FIG. 40 is a side elevation of a vicinity of a bypass passage forming member of a flow rate measuring apparatus according to Embodiment 15 of the present invention;

FIG. 41 is a graph that shows a waveform of a main flow during pulsation with reverse flow;

FIG. 42 is a side elevation of a vicinity of a bypass passage forming member of a flow rate measuring apparatus according to Embodiment 16 of the present invention;

FIG. 43 is a front elevation of a vicinity of the bypass passage forming member of the flow rate measuring apparatus according to Embodiment 16 of the present invention;

FIG. 44 is a graph that shows relationships between amplitude ratio and correcting effect in the flow rate measuring apparatus according to Embodiment 16 of the present invention;

FIG. 45 is a side elevation of a vicinity of a bypass passage forming member of a flow rate measuring apparatus according to Embodiment 17 of the present invention;

FIG. 46 is a front elevation of a vicinity of the bypass passage forming member of the flow rate measuring apparatus according to Embodiment 17 of the present invention;

FIG. 47 is a graph that shows relationships between amplitude ratio and correcting effect in the flow rate measuring apparatus according to Embodiment 17 of the present invention; and

FIG. 48 is a side elevation of a vicinity of a bypass passage forming member of a flow rate measuring apparatus according to Embodiment 18 of the present invention.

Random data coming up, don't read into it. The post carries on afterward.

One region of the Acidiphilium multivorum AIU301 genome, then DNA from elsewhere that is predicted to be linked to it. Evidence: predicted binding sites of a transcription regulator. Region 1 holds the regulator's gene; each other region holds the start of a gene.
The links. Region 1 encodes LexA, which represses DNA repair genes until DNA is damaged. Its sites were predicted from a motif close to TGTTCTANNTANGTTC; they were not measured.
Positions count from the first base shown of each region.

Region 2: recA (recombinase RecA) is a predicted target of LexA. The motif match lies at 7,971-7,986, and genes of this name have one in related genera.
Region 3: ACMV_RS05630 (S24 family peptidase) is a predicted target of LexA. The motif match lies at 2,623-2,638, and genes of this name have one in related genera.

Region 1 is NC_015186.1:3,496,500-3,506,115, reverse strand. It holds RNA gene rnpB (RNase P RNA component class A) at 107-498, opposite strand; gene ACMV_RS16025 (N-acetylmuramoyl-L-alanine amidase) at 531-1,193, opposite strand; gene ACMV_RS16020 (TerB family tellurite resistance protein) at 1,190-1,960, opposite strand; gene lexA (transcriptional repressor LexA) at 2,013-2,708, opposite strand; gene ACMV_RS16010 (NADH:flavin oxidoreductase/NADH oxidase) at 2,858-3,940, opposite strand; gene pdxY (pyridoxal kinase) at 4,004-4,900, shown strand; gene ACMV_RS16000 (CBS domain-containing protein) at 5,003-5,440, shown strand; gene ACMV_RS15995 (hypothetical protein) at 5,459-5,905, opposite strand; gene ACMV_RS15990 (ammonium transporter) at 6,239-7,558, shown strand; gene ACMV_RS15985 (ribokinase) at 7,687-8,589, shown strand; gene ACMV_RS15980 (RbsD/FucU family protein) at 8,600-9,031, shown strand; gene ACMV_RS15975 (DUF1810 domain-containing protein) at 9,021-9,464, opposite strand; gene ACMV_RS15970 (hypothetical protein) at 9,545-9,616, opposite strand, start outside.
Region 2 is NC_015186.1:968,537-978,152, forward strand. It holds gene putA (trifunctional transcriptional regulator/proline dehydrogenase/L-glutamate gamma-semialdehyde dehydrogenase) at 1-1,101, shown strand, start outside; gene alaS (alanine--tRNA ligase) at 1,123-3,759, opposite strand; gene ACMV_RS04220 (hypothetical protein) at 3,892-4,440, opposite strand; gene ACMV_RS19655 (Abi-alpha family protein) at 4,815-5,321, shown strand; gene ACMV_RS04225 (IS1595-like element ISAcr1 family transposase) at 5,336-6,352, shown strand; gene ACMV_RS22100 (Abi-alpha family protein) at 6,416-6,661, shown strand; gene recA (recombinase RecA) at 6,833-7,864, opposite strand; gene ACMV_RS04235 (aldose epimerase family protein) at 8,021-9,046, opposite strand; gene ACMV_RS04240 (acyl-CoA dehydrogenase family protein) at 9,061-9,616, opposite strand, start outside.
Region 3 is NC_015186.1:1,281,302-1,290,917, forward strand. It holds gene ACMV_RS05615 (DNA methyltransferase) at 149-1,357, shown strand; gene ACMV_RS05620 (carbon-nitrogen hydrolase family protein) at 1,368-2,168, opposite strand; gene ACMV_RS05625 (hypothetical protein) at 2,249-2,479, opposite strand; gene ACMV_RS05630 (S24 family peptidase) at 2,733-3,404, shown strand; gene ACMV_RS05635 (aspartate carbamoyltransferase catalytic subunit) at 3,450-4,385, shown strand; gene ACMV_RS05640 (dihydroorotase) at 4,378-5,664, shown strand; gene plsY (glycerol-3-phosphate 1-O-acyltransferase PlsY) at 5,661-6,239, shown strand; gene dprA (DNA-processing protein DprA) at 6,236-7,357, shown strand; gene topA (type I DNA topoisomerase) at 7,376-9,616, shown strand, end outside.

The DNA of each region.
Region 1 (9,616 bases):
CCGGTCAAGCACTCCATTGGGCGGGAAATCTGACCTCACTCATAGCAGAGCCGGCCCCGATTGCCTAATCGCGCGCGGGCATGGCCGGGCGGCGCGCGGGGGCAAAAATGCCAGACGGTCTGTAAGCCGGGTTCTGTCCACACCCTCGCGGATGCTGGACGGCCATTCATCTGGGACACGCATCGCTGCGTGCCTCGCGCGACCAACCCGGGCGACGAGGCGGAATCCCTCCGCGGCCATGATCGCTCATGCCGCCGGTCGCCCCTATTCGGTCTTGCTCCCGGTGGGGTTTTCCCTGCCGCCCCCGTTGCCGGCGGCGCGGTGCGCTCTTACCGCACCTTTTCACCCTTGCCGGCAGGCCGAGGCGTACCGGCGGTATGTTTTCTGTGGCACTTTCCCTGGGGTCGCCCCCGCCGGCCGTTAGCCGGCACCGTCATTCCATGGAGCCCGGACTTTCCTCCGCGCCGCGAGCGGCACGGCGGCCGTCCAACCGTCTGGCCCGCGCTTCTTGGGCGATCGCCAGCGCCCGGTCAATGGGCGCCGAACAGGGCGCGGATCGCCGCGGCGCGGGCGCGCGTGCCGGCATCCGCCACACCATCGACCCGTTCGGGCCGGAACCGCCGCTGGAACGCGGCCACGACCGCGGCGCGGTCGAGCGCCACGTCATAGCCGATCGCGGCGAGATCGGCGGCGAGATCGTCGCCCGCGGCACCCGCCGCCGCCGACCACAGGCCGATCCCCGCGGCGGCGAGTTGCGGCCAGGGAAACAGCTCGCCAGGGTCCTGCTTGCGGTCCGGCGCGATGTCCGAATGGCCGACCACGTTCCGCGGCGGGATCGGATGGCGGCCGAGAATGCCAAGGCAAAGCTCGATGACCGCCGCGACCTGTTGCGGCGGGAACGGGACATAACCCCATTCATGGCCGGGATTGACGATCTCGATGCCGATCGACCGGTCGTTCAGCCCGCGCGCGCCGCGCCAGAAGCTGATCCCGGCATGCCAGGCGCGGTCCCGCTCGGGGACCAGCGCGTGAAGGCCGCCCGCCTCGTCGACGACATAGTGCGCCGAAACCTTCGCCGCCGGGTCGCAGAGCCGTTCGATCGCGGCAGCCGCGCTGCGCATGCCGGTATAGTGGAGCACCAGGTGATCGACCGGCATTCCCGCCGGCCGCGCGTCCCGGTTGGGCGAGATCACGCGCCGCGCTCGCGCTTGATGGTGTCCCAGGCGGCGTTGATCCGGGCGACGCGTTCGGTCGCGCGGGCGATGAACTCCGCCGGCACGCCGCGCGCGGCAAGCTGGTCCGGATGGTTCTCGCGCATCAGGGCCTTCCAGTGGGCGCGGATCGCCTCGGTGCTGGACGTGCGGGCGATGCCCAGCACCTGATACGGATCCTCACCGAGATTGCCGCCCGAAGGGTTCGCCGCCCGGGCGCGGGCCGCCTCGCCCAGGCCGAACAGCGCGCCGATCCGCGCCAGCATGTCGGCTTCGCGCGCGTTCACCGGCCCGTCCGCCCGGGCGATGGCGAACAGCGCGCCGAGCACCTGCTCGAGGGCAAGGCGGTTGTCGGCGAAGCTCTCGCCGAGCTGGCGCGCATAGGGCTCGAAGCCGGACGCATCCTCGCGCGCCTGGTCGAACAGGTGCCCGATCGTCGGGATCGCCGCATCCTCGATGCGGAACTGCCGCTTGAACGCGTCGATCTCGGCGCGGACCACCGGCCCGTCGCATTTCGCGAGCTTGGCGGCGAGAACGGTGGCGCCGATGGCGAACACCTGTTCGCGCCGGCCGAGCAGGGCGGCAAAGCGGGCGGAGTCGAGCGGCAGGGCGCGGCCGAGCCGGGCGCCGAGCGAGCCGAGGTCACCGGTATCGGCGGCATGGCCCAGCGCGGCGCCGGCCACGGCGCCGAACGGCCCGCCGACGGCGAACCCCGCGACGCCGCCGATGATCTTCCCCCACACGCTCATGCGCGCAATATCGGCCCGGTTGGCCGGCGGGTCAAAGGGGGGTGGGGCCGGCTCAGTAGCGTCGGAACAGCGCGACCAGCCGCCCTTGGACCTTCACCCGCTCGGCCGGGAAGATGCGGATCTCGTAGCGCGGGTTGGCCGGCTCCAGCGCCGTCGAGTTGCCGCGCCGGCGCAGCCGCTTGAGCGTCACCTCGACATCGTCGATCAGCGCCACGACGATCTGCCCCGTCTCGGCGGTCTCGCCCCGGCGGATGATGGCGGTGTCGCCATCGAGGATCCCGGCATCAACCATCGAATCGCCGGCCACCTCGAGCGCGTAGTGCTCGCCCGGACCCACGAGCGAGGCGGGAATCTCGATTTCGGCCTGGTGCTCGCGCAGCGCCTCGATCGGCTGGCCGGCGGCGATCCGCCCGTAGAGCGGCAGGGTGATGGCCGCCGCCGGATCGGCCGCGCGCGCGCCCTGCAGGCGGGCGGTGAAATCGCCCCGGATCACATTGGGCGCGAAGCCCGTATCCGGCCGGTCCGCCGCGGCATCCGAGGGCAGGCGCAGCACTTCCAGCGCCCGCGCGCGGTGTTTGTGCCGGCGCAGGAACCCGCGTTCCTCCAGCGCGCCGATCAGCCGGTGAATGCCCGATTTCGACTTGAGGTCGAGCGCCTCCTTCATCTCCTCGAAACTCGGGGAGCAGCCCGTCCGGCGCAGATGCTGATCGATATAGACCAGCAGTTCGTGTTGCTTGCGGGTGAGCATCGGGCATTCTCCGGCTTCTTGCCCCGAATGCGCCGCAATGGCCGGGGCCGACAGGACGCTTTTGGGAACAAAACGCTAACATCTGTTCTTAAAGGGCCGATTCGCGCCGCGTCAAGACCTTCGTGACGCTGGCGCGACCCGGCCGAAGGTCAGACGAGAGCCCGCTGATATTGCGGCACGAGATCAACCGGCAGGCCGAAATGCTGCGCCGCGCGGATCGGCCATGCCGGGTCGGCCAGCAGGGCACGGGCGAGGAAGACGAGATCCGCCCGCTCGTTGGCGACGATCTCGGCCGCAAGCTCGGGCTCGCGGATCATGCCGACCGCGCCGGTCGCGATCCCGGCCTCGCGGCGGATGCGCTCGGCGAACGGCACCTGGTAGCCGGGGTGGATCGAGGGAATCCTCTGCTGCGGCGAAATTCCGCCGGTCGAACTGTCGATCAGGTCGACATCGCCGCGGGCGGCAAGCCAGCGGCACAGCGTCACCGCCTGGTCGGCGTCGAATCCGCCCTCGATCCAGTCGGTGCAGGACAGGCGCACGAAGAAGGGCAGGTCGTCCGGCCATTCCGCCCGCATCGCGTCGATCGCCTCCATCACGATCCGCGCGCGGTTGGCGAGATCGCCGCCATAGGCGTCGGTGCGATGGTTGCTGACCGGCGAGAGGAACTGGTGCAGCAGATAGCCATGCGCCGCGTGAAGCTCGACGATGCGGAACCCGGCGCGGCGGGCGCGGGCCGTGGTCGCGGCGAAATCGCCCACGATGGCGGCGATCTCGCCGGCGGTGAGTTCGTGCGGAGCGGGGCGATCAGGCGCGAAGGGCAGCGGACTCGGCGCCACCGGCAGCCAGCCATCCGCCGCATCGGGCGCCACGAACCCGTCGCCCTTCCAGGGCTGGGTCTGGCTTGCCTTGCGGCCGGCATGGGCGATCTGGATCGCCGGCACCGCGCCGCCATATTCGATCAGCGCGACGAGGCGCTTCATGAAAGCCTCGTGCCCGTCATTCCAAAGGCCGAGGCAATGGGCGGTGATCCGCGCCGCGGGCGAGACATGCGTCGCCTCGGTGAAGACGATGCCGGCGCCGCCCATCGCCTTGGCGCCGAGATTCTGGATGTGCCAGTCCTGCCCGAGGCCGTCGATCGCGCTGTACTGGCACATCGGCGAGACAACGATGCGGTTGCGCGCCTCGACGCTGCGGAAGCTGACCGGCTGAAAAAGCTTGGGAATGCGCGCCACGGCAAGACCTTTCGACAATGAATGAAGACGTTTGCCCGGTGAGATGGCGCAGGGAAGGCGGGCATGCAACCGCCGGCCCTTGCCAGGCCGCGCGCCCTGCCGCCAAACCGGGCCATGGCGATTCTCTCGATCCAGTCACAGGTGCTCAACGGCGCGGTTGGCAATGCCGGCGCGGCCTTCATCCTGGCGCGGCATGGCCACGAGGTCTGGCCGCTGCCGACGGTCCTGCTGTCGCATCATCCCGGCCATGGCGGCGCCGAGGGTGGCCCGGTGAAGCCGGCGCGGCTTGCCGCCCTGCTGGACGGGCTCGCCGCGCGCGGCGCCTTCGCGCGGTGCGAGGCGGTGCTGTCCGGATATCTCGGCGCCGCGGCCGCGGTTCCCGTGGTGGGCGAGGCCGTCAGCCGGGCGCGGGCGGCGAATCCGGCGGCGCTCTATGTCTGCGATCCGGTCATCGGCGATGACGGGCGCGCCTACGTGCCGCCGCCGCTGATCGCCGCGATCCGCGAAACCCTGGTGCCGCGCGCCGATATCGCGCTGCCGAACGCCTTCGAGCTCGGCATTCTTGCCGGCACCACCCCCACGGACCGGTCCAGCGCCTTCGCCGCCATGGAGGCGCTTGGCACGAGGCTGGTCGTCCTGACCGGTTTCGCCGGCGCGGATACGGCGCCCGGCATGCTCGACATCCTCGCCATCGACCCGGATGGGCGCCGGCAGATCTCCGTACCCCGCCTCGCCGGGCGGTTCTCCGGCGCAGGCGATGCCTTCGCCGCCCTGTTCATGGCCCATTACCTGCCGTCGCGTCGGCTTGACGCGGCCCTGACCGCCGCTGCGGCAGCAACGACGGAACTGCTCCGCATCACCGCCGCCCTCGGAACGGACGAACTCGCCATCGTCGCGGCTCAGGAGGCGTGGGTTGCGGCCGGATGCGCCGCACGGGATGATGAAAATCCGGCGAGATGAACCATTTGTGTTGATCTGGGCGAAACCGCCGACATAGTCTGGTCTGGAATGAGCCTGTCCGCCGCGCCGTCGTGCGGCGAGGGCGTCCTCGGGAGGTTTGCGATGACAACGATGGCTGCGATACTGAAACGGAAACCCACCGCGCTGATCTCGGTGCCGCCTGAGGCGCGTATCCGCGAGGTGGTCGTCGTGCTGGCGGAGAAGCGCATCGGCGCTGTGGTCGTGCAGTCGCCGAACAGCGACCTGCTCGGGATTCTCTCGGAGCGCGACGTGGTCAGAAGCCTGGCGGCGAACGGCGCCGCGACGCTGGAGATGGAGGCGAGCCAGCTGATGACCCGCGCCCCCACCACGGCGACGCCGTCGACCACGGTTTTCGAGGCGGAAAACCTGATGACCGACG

DETAILED DESCRIPTION OF THE PREFERRED EMBODIMENTS

Flow rate measuring apparatuses according to preferred embodiments of the present invention will now be explained in detail with reference to the drawings.

Embodiment 1

FIG. 1 is a cross section that shows a state in which a flow rate measuring apparatus according to Embodiment 1 of the present invention is mounted to a main passage, FIG. 2 is a side elevation of the flow rate measuring apparatus according to Embodiment 1 of the present invention, FIG. 3 is a front elevation of the flow rate measuring apparatus according to Embodiment 1 of the present invention, FIG. 4 is a cross section taken along line IV-IV in FIG. 3 viewed from the direction of the arrows, FIGS. 5A-5C are diagrams that explain effects of a recess portion in the flow rate measuring apparatus according to Embodiment 1 of the present invention, FIG. 6 is a graph that shows a waveform of a main flow during pulsation, and FIG. 7 is a graph that shows relationships between amplitude ratio and correcting effect in the flow rate measuring apparatus according to Embodiment 1 of the present invention.

In FIGS. 1 through 4, a flow tube 1 that functions as a main passage is a cylindrical tube body through which a measured fluid flows, and in the case of an automotive internal combustion engine is an air intake passage normally made of a resin and configured integrally with an intake air filtration apparatus (not shown). In this case, the measured fluid is intake air. An insertion aperture 2 for plugging in a flow rate measuring apparatus 4 is disposed in the flow tube 1.